News & Research

  • A legacy of care in the Tri-Valley

    Launched by residents and leaders of the Tri-Valley eager for robust local health care, Valley Memorial Hospital, now Stanford Health Care – ValleyCare, celebrates 60 years of service to its community.

  • Award for promoting caregivers’ well-being

    Stanford Medicine is the only organization to receive the American Medical Association’s gold-level award every year it has been given.

  • Stanford Biodesign turns 20

    A training program for health technology innovators, the center has generated medical technologies that have helped millions of patients and inspired similar training programs worldwide.

  • Surgery for hard-to-treat atrial fibrillation

    Silas Richardson was in the hospital with a heart rhythm disorder that his doctors couldn’t get under control. Surgery at Stanford Health Care – ValleyCare solved the problem.

  • ValleyCare’s future of high-tech healing

    Stanford Health Care – ValleyCare is harnessing advanced technology to provide state-of-the-art care to patients in the East Bay.

  • Breast cancer mutations don’t lower survival rates

    Newly diagnosed breast or ovarian cancer patients who carry common cancer-associated mutations have similar or better short-term survival rates than those with no mutations, researchers report.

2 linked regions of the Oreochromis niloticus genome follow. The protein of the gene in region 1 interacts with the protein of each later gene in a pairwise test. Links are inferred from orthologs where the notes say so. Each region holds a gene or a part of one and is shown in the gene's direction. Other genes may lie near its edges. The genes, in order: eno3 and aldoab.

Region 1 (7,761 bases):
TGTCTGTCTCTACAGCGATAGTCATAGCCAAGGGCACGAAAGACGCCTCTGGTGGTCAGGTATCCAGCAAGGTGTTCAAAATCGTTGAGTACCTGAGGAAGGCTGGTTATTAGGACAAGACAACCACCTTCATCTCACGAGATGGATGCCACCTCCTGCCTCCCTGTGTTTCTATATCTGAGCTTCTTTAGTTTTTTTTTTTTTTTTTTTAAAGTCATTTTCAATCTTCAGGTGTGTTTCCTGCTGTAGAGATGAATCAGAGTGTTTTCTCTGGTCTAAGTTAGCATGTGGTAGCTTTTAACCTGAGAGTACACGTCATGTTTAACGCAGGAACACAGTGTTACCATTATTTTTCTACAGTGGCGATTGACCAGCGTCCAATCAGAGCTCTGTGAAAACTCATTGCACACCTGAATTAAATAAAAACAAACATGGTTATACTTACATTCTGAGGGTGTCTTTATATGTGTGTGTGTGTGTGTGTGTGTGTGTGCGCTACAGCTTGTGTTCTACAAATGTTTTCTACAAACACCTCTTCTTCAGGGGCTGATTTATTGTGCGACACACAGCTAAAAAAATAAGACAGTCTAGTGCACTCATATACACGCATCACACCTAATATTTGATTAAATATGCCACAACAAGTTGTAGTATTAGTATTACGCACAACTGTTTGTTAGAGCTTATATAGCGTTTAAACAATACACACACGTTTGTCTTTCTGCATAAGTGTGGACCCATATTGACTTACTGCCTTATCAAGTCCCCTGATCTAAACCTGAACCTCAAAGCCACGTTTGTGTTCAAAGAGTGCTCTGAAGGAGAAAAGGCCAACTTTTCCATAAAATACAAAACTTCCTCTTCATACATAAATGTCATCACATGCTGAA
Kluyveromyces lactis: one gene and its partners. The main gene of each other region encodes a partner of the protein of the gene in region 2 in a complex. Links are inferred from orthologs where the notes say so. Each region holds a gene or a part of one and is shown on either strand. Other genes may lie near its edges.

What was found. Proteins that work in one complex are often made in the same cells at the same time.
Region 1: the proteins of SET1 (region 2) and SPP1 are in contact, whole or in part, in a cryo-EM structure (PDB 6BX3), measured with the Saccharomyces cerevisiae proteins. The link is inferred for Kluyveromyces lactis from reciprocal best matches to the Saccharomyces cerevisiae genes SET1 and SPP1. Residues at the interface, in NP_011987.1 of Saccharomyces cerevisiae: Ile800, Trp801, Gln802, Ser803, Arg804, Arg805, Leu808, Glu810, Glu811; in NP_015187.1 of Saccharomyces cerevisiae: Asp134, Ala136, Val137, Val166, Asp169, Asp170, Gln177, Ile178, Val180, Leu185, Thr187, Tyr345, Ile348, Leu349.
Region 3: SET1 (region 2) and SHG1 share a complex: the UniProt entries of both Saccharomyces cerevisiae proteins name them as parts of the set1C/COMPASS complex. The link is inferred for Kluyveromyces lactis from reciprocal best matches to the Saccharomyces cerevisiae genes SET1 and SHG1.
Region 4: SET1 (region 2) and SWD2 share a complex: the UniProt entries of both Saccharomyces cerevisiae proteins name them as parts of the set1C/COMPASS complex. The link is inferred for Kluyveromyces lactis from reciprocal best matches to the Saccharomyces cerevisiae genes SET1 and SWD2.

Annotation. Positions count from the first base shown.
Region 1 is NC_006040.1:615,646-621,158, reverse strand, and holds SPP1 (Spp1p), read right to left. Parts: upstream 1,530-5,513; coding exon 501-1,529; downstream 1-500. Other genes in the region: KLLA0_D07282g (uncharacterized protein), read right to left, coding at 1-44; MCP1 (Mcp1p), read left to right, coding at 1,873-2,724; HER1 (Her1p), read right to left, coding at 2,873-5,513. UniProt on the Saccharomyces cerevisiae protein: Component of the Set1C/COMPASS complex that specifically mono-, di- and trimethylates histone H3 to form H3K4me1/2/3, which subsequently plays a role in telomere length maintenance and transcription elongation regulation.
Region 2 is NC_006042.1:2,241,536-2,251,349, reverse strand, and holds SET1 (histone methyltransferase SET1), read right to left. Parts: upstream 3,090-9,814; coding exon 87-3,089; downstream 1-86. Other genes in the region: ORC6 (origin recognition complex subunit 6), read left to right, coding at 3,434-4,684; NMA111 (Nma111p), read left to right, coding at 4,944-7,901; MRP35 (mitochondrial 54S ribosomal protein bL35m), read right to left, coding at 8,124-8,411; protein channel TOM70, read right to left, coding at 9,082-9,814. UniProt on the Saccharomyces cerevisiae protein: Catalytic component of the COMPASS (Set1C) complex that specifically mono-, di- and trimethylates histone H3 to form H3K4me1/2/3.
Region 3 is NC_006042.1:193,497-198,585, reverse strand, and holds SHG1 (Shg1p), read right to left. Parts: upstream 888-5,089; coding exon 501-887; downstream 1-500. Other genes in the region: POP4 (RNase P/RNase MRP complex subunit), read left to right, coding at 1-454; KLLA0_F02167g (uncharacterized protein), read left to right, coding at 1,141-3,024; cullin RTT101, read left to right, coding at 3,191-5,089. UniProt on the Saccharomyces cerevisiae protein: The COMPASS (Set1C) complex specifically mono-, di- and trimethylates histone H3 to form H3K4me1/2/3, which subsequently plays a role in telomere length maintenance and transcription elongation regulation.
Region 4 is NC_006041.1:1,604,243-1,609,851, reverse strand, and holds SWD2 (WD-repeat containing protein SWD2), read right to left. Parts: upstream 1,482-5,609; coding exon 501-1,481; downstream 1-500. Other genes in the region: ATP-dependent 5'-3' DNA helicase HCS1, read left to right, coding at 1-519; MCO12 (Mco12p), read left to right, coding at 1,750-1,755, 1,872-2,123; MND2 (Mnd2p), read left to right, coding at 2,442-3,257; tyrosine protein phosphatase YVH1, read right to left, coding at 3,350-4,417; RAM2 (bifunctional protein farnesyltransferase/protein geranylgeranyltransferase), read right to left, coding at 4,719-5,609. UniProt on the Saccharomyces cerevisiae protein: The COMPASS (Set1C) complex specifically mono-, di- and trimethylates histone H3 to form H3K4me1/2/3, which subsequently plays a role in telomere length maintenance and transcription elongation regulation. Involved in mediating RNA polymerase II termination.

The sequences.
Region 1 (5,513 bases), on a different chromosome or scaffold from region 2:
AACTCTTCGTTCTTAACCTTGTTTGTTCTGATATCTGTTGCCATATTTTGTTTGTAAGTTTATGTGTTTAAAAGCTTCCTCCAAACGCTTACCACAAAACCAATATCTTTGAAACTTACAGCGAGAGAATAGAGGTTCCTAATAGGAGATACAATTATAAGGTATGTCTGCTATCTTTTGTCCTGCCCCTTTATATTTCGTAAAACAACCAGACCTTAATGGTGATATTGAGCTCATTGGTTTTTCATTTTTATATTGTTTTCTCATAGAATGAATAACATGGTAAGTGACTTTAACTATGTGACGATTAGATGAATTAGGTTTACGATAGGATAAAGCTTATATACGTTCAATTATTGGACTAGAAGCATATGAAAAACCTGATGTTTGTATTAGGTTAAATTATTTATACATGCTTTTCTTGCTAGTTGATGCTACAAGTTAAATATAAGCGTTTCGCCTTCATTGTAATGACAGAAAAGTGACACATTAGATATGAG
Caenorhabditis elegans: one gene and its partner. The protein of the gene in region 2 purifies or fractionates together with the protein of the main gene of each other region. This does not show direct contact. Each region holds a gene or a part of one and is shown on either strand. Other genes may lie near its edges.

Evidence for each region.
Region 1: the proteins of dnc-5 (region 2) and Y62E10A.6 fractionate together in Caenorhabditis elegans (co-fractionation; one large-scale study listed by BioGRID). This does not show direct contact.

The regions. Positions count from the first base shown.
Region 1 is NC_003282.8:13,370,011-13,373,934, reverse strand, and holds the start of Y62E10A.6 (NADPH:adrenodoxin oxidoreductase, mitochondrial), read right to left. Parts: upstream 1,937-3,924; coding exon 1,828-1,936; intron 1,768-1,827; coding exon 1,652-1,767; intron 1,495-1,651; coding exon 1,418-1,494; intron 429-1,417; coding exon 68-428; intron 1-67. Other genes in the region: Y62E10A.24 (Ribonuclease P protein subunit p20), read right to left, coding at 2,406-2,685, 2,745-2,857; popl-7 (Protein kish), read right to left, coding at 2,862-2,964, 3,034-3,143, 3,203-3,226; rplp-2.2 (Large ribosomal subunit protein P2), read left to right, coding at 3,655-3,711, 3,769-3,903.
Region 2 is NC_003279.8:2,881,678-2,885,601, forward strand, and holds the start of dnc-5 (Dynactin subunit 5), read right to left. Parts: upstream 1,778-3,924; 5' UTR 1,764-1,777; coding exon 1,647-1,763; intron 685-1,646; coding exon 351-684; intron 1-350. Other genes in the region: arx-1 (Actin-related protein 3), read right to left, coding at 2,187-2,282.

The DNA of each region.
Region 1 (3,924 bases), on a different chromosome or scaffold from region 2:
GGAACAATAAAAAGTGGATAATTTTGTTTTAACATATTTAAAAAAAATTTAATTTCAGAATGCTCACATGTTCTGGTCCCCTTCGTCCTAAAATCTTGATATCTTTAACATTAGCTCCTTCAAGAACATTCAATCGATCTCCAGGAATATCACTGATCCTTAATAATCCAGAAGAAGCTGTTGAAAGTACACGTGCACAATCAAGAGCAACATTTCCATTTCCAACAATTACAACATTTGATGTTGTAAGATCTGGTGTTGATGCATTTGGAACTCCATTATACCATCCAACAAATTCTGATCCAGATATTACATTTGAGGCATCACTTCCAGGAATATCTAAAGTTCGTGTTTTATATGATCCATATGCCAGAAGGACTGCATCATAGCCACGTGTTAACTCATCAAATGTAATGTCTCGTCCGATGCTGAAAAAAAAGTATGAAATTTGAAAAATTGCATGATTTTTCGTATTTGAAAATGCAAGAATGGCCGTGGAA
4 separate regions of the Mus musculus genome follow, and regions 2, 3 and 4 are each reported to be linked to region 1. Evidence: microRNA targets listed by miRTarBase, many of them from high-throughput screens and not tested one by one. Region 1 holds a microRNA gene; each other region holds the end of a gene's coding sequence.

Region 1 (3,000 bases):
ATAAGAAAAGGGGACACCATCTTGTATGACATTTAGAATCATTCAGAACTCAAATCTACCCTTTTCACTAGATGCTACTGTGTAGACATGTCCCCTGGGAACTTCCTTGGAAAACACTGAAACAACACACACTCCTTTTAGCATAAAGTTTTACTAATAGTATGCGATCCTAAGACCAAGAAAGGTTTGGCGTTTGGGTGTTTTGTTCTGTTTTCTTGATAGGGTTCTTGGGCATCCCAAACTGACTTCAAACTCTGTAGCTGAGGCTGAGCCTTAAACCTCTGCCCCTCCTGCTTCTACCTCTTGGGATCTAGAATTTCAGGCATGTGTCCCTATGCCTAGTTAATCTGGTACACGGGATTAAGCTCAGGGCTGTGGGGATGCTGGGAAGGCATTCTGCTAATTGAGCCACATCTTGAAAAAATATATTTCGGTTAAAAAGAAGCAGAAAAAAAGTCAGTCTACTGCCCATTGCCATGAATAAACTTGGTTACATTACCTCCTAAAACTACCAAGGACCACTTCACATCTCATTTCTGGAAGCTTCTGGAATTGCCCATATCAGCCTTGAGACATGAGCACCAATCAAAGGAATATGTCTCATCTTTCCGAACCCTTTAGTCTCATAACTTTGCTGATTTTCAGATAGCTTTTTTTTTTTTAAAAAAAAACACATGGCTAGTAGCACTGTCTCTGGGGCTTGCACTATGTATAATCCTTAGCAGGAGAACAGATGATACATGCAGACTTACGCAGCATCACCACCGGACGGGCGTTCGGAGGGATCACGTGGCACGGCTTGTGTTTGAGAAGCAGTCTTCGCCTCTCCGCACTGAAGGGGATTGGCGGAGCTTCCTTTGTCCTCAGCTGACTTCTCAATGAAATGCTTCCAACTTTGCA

• New bioscience students welcomed

    First-year graduate students in the biosciences donned lab coats provided by the Stanford Medicine Alumni Association at a ceremony marking the beginning of their studies.

  • Michelle Monje awarded 'genius grant'

    The neuroscientist and pediatric neuro-oncologist is being recognized for her work to understand healthy brain development and create therapies for a group of lethal brain tumors.

  • Stroke center fills critical care need

    Stanford Health Care – ValleyCare's stroke program is recognized for its commitment to meeting rigorous national standards of stroke care.

  • Karl Deisseroth wins Lasker award

    Discoveries by Deisseroth and his two co-recipients regarding microbial light-activated molecules led to his development of a way to manipulate selected neurons in living animals to observe changes in their behavior.


2021 ISSUE 2

Unlocking the secrets of the brain

Stanford Medicine's blog about health, medicine, science & innovators


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